This year I also wanted to mention a few more women who were legends in their day.
When it comes to cycling Beryl Burton (who I profiled a couple of years ago) is the standout performer for me. Her prowess went to places no one else's went then, or since. Taking various British records some of which took a number of years to be beaten even by male cycle racers, Burton is arguably the greatest female cycle racer in Britain.
Another legend is Leontien van Moorsel. Her name has been mentioned recently as Sarah Storey recently tried unsuccessfully to break her world hour record. The record that she set of 46.065km in 2003 has become a high bar for women racers, especially given this Dutch racer's brilliant pedigree. She won a number of titles in the 1990s and noughties on the road and on the track, including battles with one of her then rivals Jeannie Longo-Ciprelli during the women's Tour de France.
Van Moorsel won gold medals in the road race, the time trial and on the track, plus a silver on the track at the Sydney 2000 Olympics, as well as a gold and a bronze medal at Athens in 2004 in the time trial and on the track. This makes her the most decorated female cyclist in the Olympics. And she managed this after having battled with anorexia nervosa some years before. Today, Leontien van Moorsel is a coach and motivational speaker.
Further back in time was the so-named "Miss America" from the late 1860s when cycle racing first began. Women were not encouraged to take part in sport as it was assumed they would stick to doing household duties! But it was later found that sport may benefit women's as well as men's health so they were encouraged to do light exercise. Cycle racing in France was becoming popular, with many cities up and down the country hosting cycle races, usually in conjunction with festivals - watching the men race on velocipedes provided a lot of entertainment, especially as these machines weren't easy to ride, the races contained obstacles to run or jump over and crashes occurred.
Although organisers welcomed women taking part, few or none signed up as their large skirts made it impractical for them to ride. Cycle friendly women's clothing was only in its infancy and many women did not possess the new garments advocated by Amelia Bloomer. Furthermore, many women didn't know how to ride and would not want to embarrass themselves in front of large crowds. Then "Miss America" turned up. She hitched up her revolutionary bloomers and took up the contests held in 1868 in the suburbs of Paris, winning a number of races.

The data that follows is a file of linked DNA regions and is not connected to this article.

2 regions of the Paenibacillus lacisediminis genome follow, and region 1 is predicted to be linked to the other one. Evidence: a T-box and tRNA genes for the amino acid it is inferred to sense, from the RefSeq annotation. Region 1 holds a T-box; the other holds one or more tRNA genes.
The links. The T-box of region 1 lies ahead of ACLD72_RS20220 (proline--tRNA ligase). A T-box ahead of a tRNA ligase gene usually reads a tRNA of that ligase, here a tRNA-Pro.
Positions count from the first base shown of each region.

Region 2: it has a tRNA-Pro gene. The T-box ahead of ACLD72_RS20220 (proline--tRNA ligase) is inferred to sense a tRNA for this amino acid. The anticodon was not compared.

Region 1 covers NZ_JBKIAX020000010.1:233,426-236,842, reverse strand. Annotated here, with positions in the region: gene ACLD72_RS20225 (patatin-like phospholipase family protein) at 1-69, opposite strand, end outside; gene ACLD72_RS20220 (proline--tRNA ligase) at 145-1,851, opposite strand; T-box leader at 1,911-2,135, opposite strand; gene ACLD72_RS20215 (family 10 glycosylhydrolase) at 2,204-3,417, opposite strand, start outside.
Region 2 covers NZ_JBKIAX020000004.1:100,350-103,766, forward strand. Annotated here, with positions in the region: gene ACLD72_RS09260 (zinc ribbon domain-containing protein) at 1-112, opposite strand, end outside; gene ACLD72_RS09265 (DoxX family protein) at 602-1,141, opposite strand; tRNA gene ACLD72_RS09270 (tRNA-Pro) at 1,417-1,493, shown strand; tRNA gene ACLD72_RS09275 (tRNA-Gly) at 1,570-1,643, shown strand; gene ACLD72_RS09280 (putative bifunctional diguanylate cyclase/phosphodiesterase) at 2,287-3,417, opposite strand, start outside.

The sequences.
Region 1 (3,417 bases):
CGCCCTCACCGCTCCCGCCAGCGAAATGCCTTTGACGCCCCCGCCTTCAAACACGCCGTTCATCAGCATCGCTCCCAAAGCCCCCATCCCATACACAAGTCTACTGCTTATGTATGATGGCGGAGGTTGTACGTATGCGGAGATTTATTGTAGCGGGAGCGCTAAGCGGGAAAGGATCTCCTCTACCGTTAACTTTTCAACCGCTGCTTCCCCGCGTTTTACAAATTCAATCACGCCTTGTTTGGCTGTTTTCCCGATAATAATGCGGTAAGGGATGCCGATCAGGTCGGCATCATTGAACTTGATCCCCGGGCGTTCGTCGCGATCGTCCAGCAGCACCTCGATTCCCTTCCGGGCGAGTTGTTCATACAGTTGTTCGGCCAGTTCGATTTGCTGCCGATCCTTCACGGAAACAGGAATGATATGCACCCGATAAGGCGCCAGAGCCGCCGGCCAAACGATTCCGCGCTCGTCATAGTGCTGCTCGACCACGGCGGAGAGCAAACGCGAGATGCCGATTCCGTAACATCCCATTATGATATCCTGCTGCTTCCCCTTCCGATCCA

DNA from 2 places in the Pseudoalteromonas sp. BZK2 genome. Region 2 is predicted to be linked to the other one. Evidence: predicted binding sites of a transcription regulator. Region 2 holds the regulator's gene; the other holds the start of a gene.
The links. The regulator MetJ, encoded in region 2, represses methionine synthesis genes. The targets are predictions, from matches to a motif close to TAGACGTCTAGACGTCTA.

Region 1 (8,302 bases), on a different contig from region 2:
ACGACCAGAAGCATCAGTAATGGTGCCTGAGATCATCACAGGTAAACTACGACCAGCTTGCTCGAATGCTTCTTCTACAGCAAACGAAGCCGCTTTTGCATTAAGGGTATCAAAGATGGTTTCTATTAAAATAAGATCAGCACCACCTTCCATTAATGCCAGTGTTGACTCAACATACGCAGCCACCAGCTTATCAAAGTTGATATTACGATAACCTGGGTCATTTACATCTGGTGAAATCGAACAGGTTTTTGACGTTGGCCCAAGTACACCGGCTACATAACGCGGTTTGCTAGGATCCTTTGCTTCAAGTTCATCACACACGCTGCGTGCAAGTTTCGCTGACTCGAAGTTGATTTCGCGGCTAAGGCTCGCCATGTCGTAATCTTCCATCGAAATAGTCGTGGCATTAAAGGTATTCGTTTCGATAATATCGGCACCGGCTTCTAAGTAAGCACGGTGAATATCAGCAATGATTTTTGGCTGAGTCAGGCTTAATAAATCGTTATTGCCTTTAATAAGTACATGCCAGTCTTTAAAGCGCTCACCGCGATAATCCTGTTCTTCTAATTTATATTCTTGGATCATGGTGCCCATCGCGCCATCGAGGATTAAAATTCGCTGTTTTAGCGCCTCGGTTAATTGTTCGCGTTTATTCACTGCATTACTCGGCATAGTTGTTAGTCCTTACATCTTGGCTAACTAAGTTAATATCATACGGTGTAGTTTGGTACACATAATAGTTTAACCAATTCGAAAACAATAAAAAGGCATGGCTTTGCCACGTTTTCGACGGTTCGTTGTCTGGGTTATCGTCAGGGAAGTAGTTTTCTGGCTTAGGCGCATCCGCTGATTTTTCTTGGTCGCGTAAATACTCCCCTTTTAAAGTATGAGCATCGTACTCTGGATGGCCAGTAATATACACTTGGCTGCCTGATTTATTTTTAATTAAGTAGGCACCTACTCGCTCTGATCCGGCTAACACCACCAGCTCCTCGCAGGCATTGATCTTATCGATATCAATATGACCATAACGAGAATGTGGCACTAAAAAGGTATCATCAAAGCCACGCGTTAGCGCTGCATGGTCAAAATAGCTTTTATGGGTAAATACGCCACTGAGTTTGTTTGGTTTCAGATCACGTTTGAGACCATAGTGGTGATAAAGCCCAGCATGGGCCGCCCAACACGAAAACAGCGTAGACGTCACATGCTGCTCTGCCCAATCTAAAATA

Fortunately for her, the few other women who turned out were still mastering how to ride a velocipede so her wins were quite convincing. Her performances proved a spectacle and her appearance at the races was a crowd puller. What really impressed people was when she competed in the very first cycle race in 1869 - the Paris-Rouen.
At 7.30 am on 7th November under torrential rain the one hundred competitors, which included Miss America and one other woman set out from the Arc de Triomphe. Only 34 riders completed the race, many abandoning due to mechanical failure, fatigue in the difficult conditions or missing the 24-hour cut-off. Miss America finished in 29th place around 6 o'clock the following morning - some 12 hours after the winner, a British man called James Moore who completed the 123km in 10hours 40 minutes.
Completing the race was quite a feat, and Miss America, as the only woman to have withstood all the rigours and challenges was seen as an instant heroine. It is not known what her real name was. She was the wife of a cycle racer, but she raced under a pseudonym, like other women who competed. Society frowned at the idea of women doing such unladylike things as riding velocipedes, still less, racing. Their participation was seen more as a novel spectacle as an aside to the real races contested by the men - women couldn't possible engage in serious competition! How times have changed!
Women's Cycling just got Strongher
Interviewing a few good women
Beryl Burton on the BBC